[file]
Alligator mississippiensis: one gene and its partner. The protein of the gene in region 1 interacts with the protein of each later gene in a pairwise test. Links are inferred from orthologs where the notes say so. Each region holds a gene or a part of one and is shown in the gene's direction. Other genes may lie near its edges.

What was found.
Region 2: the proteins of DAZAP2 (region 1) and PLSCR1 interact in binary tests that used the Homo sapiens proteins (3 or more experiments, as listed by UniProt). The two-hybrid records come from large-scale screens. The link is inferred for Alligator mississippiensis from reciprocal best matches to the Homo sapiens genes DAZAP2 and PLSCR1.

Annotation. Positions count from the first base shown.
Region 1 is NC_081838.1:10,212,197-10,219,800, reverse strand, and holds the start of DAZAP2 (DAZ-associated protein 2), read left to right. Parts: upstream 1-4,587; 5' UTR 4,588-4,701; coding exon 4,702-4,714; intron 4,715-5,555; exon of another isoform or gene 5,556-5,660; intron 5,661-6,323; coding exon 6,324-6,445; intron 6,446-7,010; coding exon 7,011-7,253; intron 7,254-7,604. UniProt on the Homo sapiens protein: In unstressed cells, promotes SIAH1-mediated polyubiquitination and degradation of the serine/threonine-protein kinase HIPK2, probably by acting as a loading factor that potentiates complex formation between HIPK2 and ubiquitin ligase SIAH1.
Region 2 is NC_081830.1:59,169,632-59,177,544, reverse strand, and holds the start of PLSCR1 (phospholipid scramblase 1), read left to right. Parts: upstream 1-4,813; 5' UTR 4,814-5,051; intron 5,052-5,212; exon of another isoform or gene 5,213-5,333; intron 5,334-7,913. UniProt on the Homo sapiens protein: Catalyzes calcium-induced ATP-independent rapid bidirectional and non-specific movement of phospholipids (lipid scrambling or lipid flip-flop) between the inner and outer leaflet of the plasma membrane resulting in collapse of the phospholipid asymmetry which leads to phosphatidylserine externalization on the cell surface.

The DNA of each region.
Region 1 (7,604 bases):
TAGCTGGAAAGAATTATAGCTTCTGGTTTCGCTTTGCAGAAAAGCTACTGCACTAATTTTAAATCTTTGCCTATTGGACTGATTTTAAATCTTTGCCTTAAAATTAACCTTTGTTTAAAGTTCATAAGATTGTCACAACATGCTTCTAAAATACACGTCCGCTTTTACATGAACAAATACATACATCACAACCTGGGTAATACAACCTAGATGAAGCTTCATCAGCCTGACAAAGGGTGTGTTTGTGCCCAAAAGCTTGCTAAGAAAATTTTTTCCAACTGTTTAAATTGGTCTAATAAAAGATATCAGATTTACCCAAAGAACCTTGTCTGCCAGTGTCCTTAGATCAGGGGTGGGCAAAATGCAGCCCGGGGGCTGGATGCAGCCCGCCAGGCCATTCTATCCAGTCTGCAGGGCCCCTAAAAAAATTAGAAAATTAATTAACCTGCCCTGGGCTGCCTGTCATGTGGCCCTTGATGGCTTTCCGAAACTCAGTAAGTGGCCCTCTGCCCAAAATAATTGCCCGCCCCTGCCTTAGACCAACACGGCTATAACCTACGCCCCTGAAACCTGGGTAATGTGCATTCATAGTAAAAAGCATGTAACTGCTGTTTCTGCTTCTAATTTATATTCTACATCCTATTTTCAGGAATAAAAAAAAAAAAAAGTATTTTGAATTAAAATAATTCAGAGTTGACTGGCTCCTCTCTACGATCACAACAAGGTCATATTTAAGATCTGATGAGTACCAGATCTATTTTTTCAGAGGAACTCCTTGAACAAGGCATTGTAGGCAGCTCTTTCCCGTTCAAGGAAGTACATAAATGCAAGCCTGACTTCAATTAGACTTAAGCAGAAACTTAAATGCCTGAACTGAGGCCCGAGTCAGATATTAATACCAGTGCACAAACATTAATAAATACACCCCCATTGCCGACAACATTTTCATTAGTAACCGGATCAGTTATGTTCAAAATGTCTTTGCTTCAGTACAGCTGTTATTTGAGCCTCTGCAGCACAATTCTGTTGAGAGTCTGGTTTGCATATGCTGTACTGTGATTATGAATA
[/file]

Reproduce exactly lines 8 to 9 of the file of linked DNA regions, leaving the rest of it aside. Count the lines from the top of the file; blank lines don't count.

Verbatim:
Region 1 (7,604 bases):
TAGCTGGAAAGAATTATAGCTTCTGGTTTCGCTTTGCAGAAAAGCTACTGCACTAATTTTAAATCTTTGCCTATTGGACTGATTTTAAATCTTTGCCTTAAAATTAACCTTTGTTTAAAGTTCATAAGATTGTCACAACATGCTTCTAAAATACACGTCCGCTTTTACATGAACAAATACATACATCACAACCTGGGTAATACAACCTAGATGAAGCTTCATCAGCCTGACAAAGGGTGTGTTTGTGCCCAAAAGCTTGCTAAGAAAATTTTTTCCAACTGTTTAAATTGGTCTAATAAAAGATATCAGATTTACCCAAAGAACCTTGTCTGCCAGTGTCCTTAGATCAGGGGTGGGCAAAATGCAGCCCGGGGGCTGGATGCAGCCCGCCAGGCCATTCTATCCAGTCTGCAGGGCCCCTAAAAAAATTAGAAAATTAATTAACCTGCCCTGGGCTGCCTGTCATGTGGCCCTTGATGGCTTTCCGAAACTCAGTAAGTGGCCCTCTGCCCAAAATAATTGCCCGCCCCTGCCTTAGACCAACACGGCTATAACCTACGCCCCTGAAACCTGGGTAATGTGCATTCATAGTAAAAAGCATGTAACTGCTGTTTCTGCTTCTAATTTATATTCTACATCCTATTTTCAGGAATAAAAAAAAAAAAAAGTATTTTGAATTAAAATAATTCAGAGTTGACTGGCTCCTCTCTACGATCACAACAAGGTCATATTTAAGATCTGATGAGTACCAGATCTATTTTTTCAGAGGAACTCCTTGAACAAGGCATTGTAGGCAGCTCTTTCCCGTTCAAGGAAGTACATAAATGCAAGCCTGACTTCAATTAGACTTAAGCAGAAACTTAAATGCCTGAACTGAGGCCCGAGTCAGATATTAATACCAGTGCACAAACATTAATAAATACACCCCCATTGCCGACAACATTTTCATTAGTAACCGGATCAGTTATGTTCAAAATGTCTTTGCTTCAGTACAGCTGTTATTTGAGCCTCTGCAGCACAATTCTGTTGAGAGTCTGGTTTGCATATGCTGTACTGTGATTATGAATA